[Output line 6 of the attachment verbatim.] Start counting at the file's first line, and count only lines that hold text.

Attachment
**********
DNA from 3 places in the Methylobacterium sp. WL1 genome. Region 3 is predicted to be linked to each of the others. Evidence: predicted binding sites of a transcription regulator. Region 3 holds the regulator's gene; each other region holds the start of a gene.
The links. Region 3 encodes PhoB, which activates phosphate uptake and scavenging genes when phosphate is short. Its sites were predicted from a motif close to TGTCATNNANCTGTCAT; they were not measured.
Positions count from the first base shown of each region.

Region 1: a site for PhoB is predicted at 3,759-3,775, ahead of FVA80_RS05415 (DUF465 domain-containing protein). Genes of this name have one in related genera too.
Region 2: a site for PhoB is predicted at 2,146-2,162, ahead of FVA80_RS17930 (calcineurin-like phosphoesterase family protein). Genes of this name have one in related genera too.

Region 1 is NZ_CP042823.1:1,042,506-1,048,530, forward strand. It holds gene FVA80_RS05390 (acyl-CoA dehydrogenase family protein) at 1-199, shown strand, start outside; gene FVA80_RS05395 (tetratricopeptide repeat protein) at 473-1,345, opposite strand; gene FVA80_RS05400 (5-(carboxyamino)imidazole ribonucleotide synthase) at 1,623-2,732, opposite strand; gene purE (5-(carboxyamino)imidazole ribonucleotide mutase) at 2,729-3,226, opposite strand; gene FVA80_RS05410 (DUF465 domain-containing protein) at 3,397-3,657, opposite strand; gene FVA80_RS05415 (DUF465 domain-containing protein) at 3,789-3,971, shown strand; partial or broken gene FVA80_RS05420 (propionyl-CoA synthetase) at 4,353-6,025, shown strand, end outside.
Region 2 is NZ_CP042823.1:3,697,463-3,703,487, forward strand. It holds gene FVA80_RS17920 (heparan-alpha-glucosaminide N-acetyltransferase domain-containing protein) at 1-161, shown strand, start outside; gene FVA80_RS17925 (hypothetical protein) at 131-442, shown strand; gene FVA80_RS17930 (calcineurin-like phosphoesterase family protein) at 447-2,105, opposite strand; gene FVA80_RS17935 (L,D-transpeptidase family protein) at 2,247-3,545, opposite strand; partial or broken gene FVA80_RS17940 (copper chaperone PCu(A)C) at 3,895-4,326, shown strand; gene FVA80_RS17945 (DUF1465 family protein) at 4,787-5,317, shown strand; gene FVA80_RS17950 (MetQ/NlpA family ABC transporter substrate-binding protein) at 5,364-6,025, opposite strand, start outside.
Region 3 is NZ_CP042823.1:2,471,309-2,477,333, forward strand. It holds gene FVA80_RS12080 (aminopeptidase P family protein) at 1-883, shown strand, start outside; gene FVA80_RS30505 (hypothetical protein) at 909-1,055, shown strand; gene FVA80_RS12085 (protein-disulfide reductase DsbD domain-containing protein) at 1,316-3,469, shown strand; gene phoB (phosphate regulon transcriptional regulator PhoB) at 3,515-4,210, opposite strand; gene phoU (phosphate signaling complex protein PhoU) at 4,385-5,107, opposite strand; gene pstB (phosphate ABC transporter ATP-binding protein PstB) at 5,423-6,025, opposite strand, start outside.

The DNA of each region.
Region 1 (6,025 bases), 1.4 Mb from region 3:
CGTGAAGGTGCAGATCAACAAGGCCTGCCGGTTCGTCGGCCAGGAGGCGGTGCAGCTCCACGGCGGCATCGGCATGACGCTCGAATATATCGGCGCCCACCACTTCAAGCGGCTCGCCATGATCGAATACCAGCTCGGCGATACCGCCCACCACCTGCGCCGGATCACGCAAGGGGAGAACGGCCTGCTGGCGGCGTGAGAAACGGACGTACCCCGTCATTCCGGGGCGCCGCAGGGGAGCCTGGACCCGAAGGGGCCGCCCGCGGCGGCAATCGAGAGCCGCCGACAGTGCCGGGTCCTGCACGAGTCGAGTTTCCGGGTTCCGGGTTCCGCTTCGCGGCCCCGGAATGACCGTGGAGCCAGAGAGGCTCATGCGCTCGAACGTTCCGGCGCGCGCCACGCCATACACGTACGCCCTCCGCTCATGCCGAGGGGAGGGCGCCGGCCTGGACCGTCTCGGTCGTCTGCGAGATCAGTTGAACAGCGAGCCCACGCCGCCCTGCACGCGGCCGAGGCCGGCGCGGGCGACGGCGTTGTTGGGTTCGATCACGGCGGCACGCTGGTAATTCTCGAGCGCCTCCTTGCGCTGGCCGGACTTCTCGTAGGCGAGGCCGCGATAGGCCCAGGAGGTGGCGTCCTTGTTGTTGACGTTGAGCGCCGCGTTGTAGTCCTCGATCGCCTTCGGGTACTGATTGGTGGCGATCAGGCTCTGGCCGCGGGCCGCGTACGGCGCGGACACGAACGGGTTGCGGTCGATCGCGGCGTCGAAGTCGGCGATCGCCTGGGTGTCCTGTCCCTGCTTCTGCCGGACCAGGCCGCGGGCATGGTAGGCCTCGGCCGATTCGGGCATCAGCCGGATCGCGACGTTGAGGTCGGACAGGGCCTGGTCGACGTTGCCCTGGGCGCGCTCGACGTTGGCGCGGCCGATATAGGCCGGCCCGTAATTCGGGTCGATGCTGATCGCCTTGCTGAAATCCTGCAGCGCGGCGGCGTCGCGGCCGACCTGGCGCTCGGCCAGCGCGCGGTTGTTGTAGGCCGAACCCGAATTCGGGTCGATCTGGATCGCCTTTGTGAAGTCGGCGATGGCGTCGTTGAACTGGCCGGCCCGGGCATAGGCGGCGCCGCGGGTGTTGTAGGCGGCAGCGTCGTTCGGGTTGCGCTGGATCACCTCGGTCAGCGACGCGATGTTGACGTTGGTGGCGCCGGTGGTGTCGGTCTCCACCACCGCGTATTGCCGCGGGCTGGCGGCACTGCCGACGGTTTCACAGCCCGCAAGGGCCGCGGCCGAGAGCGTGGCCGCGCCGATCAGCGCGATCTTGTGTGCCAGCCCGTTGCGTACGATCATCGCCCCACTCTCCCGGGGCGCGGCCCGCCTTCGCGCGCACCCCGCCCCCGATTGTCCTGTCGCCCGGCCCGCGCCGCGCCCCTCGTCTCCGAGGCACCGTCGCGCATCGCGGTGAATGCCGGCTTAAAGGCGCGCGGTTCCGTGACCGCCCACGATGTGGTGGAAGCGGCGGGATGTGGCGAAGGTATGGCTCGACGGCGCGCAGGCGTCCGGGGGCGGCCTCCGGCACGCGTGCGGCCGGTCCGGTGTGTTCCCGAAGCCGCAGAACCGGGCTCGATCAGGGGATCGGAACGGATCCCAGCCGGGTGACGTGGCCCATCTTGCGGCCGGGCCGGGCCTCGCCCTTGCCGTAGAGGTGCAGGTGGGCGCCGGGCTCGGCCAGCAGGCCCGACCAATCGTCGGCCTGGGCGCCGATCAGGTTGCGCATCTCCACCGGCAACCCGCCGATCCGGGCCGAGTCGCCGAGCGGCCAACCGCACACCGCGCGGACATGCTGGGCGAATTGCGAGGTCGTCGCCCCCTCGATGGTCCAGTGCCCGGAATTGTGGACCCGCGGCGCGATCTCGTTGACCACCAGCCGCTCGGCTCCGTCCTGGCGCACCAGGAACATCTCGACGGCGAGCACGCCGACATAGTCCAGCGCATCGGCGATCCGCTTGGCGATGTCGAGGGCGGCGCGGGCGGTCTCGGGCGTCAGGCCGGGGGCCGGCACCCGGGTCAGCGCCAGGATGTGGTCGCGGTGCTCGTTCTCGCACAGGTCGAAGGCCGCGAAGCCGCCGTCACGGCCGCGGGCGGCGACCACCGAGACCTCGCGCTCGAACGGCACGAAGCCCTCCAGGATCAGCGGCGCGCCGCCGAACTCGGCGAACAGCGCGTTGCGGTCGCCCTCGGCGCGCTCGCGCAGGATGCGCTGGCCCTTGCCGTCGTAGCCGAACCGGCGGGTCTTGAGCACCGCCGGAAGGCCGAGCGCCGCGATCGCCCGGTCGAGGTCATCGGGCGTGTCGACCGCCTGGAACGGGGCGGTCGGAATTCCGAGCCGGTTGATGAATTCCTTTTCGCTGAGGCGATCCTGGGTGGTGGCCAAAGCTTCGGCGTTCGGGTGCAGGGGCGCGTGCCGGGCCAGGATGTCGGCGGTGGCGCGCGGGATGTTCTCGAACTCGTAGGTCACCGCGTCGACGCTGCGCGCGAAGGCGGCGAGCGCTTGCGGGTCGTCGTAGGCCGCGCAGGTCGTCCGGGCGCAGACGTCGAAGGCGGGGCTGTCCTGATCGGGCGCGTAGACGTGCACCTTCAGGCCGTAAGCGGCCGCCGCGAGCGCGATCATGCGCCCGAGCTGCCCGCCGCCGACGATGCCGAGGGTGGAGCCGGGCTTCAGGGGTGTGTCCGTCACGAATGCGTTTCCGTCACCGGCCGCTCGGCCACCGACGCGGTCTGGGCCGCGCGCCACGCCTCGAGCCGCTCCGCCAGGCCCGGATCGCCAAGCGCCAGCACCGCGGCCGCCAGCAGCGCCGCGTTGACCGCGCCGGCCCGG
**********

Region 1 is NZ_CP042823.1:1,042,506-1,048,530, forward strand. It holds gene FVA80_RS05390 (acyl-CoA dehydrogenase family protein) at 1-199, shown strand, start outside; gene FVA80_RS05395 (tetratricopeptide repeat protein) at 473-1,345, opposite strand; gene FVA80_RS05400 (5-(carboxyamino)imidazole ribonucleotide synthase) at 1,623-2,732, opposite strand; gene purE (5-(carboxyamino)imidazole ribonucleotide mutase) at 2,729-3,226, opposite strand; gene FVA80_RS05410 (DUF465 domain-containing protein) at 3,397-3,657, opposite strand; gene FVA80_RS05415 (DUF465 domain-containing protein) at 3,789-3,971, shown strand; partial or broken gene FVA80_RS05420 (propionyl-CoA synthetase) at 4,353-6,025, shown strand, end outside.